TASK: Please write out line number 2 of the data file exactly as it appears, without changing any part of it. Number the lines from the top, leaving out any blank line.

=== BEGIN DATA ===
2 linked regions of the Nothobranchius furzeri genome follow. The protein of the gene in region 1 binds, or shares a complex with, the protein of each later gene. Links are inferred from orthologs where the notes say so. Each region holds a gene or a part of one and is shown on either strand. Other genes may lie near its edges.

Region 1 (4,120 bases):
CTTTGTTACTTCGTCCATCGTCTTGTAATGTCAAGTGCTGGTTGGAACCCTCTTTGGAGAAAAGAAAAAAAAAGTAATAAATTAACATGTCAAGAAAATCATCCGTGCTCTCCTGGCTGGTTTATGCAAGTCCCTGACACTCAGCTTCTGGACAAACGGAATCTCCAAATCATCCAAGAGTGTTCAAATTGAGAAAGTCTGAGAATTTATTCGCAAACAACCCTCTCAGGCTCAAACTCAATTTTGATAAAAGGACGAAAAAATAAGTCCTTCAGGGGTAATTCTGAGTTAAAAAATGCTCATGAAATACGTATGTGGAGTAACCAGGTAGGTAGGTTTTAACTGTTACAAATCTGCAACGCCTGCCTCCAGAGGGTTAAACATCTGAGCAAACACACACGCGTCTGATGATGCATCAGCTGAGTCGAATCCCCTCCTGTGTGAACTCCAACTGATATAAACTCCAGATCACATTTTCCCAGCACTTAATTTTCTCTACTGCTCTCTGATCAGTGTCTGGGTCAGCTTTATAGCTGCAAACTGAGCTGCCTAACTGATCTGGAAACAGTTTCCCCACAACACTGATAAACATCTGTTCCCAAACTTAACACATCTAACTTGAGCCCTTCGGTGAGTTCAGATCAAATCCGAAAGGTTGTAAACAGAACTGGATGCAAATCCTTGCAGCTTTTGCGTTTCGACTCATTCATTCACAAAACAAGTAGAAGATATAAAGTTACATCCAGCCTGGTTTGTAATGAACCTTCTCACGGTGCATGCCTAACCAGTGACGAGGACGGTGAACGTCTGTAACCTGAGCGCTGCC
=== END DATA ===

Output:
Region 1 (4,120 bases):